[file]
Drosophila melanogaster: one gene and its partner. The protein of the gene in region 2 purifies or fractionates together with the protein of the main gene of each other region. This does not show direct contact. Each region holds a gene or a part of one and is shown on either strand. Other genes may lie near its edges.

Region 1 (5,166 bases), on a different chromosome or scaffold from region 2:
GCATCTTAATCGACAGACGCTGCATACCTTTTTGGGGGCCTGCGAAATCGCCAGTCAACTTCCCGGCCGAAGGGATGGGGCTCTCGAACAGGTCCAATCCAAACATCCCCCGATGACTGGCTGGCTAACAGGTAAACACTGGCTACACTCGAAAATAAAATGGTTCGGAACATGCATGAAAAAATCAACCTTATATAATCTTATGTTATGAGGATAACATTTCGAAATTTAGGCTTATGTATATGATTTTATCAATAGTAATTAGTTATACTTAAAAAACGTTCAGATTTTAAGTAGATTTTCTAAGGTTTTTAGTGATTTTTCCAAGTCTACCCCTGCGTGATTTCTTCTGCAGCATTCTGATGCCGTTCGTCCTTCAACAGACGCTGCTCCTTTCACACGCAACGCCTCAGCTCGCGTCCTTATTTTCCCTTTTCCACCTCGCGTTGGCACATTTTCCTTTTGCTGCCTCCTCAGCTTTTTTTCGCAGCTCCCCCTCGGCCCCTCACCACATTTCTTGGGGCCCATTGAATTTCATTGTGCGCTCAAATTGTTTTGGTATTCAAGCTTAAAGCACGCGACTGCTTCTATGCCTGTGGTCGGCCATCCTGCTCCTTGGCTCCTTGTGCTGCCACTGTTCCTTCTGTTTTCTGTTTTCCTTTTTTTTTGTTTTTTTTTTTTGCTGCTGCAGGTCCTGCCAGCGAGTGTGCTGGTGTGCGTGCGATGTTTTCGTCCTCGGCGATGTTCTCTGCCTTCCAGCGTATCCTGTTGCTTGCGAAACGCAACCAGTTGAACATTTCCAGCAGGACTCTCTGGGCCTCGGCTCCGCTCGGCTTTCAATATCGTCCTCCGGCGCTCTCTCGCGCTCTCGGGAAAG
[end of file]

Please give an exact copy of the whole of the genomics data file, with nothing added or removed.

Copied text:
Drosophila melanogaster: one gene and its partner. The protein of the gene in region 2 purifies or fractionates together with the protein of the main gene of each other region. This does not show direct contact. Each region holds a gene or a part of one and is shown on either strand. Other genes may lie near its edges.

Region 1 (5,166 bases), on a different chromosome or scaffold from region 2:
GCATCTTAATCGACAGACGCTGCATACCTTTTTGGGGGCCTGCGAAATCGCCAGTCAACTTCCCGGCCGAAGGGATGGGGCTCTCGAACAGGTCCAATCCAAACATCCCCCGATGACTGGCTGGCTAACAGGTAAACACTGGCTACACTCGAAAATAAAATGGTTCGGAACATGCATGAAAAAATCAACCTTATATAATCTTATGTTATGAGGATAACATTTCGAAATTTAGGCTTATGTATATGATTTTATCAATAGTAATTAGTTATACTTAAAAAACGTTCAGATTTTAAGTAGATTTTCTAAGGTTTTTAGTGATTTTTCCAAGTCTACCCCTGCGTGATTTCTTCTGCAGCATTCTGATGCCGTTCGTCCTTCAACAGACGCTGCTCCTTTCACACGCAACGCCTCAGCTCGCGTCCTTATTTTCCCTTTTCCACCTCGCGTTGGCACATTTTCCTTTTGCTGCCTCCTCAGCTTTTTTTCGCAGCTCCCCCTCGGCCCCTCACCACATTTCTTGGGGCCCATTGAATTTCATTGTGCGCTCAAATTGTTTTGGTATTCAAGCTTAAAGCACGCGACTGCTTCTATGCCTGTGGTCGGCCATCCTGCTCCTTGGCTCCTTGTGCTGCCACTGTTCCTTCTGTTTTCTGTTTTCCTTTTTTTTTGTTTTTTTTTTTTGCTGCTGCAGGTCCTGCCAGCGAGTGTGCTGGTGTGCGTGCGATGTTTTCGTCCTCGGCGATGTTCTCTGCCTTCCAGCGTATCCTGTTGCTTGCGAAACGCAACCAGTTGAACATTTCCAGCAGGACTCTCTGGGCCTCGGCTCCGCTCGGCTTTCAATATCGTCCTCCGGCGCTCTCTCGCGCTCTCGGGAAAG